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altasnob
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PostThu Aug 06, 2020 8:28 pm 
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Interesting article on John Muir and Edmond Meany's racist and exclusionary view of wilderness:

Muir touted the sacred nature of the wilderness, he also had a history of making derogatory remarks about Black and Indigenous peoples, calling them “dirty” and “savages.”

Places like Yosemite, which Muir helped to create and promote, was no place for Indigenous people, he thought, but perfect for the well-to-do seeking refuge, challenge and inspiration, and men like himself seeking adventure and solitude.

Edmond S. Meany, a University of Washington professor and historian, was the face and voice of The Mountaineers outing club in the Northwest over parts of four decades in the early part of the past century. The Mountaineers was a WASP-dominated organization for men and women that encouraged well-connected and affluent middle-class people to party, climb, camp and hike together. Meany met and corresponded with Muir and was even referred to as the “John Muir” of The Mountaineers. According to Klingle, Meany touted the Northwest as a place “where the finest of the Aryan stock may find its rejuvenation only to evolve a still more robust, vigorous and brainy type.”

https://crosscut.com/opinion/2020/08/john-muir-godfather-seattles-spiritual-life-and-racist
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altasnob
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PostThu Aug 06, 2020 10:18 pm 
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I didn't know of Muir's racist thoughts and beliefs before I read this article. I don't think the author discounts Muir's contributions to society, but that doesn't mean we should not examine how racism played a role in the establishment of wilderness and national parks in the US. Another article provides additional thoughts:

Stanford historian Richard White says Muir’s very conception of wilderness bakes in racial bias. Muir’s “unblighted, unredeemed wilderness” in which the “galling harness of civilization drops off” was only possible through the erasure of America’s Indigenous peoples, whose villages and way of life had been destroyed. For Muir, Native Americans “seemed to have no right place in the landscape.” “There is a dark underside here that will not be erased by just saying Muir was a racist,” White says. “I would leave Muir’s name on things but explain that, as hard as it may be to accept, it is not just Muir who was racist. The way we created the wilderness areas we now rightly prize was racist.”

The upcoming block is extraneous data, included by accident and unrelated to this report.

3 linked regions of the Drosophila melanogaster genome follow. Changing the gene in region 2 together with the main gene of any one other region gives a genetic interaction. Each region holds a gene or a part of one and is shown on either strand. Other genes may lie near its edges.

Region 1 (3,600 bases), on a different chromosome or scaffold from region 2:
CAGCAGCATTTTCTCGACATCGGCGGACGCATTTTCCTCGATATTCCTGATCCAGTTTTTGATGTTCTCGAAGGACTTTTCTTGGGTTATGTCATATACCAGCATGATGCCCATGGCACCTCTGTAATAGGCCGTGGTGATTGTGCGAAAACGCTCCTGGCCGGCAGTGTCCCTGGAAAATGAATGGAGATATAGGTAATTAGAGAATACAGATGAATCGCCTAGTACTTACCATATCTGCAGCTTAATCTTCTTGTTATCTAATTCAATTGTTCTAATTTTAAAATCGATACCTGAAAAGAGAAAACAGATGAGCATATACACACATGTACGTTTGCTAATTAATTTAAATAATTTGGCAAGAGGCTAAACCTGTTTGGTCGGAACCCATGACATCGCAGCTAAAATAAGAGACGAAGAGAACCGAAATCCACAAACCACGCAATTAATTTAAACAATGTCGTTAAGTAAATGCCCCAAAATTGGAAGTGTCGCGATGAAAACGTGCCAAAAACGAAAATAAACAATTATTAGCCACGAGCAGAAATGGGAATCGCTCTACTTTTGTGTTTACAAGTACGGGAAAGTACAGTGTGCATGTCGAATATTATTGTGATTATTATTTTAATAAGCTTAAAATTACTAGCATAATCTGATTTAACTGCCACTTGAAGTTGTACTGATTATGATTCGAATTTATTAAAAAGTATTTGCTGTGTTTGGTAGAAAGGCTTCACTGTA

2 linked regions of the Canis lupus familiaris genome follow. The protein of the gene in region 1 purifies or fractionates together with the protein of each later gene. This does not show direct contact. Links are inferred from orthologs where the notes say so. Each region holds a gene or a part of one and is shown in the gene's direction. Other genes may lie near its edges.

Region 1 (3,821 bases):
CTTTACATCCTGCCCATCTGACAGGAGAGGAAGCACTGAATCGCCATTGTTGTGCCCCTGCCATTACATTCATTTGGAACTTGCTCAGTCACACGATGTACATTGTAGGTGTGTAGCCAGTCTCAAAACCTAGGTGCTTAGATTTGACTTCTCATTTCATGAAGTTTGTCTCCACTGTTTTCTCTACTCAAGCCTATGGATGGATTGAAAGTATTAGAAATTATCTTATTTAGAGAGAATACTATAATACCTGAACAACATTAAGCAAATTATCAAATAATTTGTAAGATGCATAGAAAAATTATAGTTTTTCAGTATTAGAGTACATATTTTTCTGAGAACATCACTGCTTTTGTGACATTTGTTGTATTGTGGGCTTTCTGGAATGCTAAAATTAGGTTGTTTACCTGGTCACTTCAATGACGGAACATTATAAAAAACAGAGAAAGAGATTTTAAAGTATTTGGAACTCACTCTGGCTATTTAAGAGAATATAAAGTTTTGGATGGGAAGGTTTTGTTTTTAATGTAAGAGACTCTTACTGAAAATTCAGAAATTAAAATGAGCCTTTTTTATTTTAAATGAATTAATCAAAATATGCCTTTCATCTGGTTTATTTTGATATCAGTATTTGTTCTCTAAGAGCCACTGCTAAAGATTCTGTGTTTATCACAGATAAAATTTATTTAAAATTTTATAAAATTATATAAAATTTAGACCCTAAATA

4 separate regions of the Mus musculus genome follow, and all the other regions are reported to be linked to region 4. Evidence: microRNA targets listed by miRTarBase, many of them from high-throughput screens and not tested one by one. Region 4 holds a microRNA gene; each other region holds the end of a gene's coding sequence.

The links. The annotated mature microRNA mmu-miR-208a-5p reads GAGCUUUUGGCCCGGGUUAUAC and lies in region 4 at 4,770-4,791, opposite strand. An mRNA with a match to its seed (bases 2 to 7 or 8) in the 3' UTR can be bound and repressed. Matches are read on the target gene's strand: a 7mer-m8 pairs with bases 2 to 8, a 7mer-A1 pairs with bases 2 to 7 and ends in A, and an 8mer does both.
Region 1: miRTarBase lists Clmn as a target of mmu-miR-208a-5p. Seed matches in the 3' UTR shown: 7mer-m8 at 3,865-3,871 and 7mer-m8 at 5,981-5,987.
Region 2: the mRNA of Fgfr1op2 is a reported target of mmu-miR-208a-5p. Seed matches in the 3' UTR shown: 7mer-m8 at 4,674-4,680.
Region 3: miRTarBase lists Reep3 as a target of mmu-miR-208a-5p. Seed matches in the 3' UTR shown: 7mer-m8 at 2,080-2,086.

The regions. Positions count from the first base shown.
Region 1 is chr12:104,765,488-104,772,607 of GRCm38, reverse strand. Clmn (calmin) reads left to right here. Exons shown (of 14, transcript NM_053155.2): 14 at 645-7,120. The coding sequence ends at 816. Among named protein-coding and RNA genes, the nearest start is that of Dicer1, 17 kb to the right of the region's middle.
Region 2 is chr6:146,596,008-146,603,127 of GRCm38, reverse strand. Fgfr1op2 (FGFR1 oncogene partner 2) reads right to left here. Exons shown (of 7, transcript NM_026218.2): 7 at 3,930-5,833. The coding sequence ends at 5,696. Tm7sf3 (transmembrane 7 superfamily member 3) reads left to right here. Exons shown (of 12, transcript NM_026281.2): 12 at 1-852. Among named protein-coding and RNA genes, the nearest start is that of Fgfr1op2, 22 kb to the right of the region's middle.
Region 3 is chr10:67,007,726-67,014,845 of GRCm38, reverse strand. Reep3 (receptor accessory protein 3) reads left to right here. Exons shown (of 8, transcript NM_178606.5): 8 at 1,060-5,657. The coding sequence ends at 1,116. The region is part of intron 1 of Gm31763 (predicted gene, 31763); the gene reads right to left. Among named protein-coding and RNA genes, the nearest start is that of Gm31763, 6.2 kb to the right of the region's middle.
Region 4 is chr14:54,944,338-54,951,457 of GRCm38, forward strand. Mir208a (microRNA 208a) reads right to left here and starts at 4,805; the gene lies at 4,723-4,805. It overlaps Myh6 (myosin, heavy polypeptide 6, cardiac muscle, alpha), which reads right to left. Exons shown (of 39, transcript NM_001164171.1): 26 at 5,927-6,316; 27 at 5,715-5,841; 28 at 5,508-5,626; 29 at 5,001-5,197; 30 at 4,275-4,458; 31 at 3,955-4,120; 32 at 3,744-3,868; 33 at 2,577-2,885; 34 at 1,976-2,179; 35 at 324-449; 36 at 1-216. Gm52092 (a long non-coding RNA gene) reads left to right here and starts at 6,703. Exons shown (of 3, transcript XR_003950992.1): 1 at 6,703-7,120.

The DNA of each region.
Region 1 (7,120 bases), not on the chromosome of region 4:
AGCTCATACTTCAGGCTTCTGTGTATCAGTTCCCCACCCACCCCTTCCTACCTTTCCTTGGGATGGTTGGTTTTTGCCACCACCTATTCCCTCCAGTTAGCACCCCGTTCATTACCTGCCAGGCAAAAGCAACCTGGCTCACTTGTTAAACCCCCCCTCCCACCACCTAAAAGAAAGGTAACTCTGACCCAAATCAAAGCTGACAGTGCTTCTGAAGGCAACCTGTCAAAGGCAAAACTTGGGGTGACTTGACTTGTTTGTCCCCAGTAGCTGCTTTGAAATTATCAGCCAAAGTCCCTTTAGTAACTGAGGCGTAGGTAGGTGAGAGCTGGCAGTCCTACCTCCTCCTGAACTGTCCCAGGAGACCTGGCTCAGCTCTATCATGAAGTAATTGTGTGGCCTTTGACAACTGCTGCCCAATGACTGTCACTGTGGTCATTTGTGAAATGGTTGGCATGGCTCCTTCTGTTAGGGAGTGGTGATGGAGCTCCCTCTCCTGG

“The Muir ideal of the lone white man at one with nature in the wilderness excludes all kinds of people from that relationship,” Jon Christensen, an environmental historian at the University of California, Los Angeles, adds. “That ideal has caused a lot of damage.”

The article also talks about Muir's association with eugenics.

This article adds, “Frankly, I think that is where [Muir] missed the boat big time,” says Muir historian James Hunt. “He totally missed the beauty and knowledge that Native American culture could offer, and what that could add to his own world view.”

Statement from the Sierra Club on this topic:

Muir was not immune to the racism peddled by many in the early conservation movement. He made derogatory comments about Black people and Indigenous peoples that drew on deeply harmful racist stereotypes, though his views evolved later in his life. As the most iconic figure in Sierra Club history, Muir’s words and actions carry an especially heavy weight. They continue to hurt and alienate Indigenous people and people of color who come into contact with the Sierra Club.
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Anne Elk
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PostFri Aug 07, 2020 2:22 am 
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Locked pending further moderator review.

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"There are yahoos out there.  It’s why we can’t have nice things."  - Tom Mahood
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PostFri Aug 07, 2020 2:58 am 
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Interesting article in regards to the exclusionary roots in the conservation movement (not just Muir but others including Meany who promoted white supremacy).  As it relates to conservation, it might be appropriate in stewardship but not sure what would warrant further discussion (other than to acknowledge the history) so leaving this locked and moving to the history forum.
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Forum Index > Pacific NW History > John Muir: The godfather of Seattle’s spiritual life — and a racist
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